From Barrow, Alaska, to Key West, Fla., the mail always gets through. But in the days leading up to Election Day, mailed ballots absolutely must get through, or the nation's electoral process would be thrown into havoc.
In states that rely largely or entirely on vote-by-mail or absentee ballots, a pre-Nov. 6 disruption of mail delivery caused by the U.S. Postal Service’s fiscal crisis would be a fiasco for voters and election officials.
With partisan battles already under way on voter eligibility across the nation over fears of voter fraud and charges of vote suppression, the last thing the upcoming election needs is another procedural snafu.
Washington and Oregon voters cast their ballots entirely by mail or at local drop boxes, and in California’s June primary, nearly two out of three voters cast their ballots by mail. Even in states where voters still show up in person to vote at their local precinct, absentee voting by mail is common.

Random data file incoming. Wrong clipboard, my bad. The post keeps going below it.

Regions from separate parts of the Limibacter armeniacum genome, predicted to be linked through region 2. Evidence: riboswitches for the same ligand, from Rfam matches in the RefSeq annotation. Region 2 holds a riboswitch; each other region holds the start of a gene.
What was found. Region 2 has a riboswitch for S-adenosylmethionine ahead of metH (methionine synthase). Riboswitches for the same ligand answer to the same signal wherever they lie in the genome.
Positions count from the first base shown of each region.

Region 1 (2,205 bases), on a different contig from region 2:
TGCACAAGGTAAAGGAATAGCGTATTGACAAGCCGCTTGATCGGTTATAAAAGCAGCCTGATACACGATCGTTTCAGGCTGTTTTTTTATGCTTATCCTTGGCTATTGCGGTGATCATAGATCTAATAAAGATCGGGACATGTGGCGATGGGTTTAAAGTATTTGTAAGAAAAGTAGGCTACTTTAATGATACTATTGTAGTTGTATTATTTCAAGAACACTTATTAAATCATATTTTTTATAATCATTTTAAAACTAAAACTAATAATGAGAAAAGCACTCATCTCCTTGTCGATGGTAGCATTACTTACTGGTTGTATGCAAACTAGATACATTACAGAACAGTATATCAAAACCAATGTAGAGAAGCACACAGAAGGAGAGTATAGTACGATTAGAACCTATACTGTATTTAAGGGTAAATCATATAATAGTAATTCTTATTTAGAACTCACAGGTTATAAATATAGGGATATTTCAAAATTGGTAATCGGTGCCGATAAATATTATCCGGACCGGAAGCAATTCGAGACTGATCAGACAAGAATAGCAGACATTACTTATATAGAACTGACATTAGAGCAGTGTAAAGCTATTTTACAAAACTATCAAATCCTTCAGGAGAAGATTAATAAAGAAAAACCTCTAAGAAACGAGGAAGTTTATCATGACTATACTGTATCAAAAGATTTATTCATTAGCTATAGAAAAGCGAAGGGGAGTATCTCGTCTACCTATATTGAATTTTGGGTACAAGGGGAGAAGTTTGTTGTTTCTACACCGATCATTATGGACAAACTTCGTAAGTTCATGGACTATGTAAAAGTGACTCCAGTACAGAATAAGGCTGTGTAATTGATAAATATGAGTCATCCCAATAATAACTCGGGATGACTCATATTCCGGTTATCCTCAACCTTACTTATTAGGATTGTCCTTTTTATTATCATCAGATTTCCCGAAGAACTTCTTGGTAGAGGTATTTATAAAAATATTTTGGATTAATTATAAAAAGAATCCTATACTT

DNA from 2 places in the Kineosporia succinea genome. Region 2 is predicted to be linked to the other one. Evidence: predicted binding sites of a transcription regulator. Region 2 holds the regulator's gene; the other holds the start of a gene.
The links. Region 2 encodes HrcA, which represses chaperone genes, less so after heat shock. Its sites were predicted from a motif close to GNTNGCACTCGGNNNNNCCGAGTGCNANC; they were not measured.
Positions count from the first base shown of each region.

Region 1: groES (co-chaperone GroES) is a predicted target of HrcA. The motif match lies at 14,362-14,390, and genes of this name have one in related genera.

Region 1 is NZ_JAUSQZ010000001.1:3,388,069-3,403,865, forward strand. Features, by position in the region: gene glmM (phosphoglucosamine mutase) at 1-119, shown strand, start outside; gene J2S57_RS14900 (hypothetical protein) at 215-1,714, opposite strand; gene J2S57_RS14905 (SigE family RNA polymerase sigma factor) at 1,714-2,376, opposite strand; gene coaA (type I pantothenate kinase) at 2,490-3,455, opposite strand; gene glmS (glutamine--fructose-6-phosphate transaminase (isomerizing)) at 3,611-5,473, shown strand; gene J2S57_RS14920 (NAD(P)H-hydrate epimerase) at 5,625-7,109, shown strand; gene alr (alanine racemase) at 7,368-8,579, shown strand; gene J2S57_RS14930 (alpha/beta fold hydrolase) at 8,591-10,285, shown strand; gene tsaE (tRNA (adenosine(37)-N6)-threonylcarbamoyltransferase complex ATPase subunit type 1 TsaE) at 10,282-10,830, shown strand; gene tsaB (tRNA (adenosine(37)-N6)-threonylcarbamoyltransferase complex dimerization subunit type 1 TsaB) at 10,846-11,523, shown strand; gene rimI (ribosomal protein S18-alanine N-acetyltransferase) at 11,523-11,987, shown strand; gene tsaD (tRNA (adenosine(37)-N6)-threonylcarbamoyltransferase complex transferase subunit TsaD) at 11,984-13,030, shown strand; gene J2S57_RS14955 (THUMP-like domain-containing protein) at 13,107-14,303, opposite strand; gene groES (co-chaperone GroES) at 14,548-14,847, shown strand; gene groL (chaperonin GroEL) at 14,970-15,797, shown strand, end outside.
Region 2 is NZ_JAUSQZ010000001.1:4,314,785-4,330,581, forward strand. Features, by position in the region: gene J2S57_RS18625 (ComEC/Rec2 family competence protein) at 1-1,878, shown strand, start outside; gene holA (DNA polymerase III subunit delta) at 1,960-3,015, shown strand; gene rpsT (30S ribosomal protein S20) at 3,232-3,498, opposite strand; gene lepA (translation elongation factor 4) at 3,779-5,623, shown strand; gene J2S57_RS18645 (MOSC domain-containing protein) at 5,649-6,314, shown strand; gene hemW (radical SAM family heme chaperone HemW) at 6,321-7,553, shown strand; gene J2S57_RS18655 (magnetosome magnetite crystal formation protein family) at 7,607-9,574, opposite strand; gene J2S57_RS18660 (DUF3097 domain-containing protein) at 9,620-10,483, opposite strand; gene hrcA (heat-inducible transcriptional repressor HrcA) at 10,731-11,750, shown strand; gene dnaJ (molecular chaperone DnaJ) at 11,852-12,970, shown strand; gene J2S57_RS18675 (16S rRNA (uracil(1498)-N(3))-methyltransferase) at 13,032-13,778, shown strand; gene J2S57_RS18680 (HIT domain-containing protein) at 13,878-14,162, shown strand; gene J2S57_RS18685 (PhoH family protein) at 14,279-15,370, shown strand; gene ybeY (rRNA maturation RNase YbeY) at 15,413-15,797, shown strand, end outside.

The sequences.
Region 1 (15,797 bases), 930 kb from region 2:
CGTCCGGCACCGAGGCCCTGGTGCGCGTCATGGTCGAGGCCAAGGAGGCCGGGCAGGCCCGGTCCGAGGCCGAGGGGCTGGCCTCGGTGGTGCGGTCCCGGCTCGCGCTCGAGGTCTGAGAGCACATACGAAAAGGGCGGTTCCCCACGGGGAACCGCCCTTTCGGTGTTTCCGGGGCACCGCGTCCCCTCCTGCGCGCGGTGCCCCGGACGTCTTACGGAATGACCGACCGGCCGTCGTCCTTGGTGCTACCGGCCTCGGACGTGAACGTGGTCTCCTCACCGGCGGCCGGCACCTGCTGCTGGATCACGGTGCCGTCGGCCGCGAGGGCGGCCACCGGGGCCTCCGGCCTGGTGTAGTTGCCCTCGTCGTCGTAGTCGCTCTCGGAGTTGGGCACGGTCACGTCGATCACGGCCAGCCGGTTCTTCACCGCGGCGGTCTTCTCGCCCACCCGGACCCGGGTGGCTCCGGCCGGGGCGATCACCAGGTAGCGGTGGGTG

In order for the election to take place, the mail must get delivered promptly – no matter how dire the Postal Service’s fiscal crisis is – and it’s dire indeed. In the second quarter of its fiscal year (January to March) the Postal Service lost $3.2 billion. Congressional postal experts will be scrutinizing its third-quarter financial statement on Aug. 9 to see if the distress has worsened. While the Senate has passed a reform bill to keep the Postal Service afloat, the House hasn’t yet acted.
Urging the House to move, one of the Senate reform leaders, Sen. Tom Carper, D-Del., said Wednesday “Only one week from now, the Postal Service will default on a $5.5 billion payment to Treasury – further eroding the confidence of the millions of customers and businesses” that rely on mail to get delivered.
maybe the government should contract out to Fed Ex, UPS or DHL to handle the ballots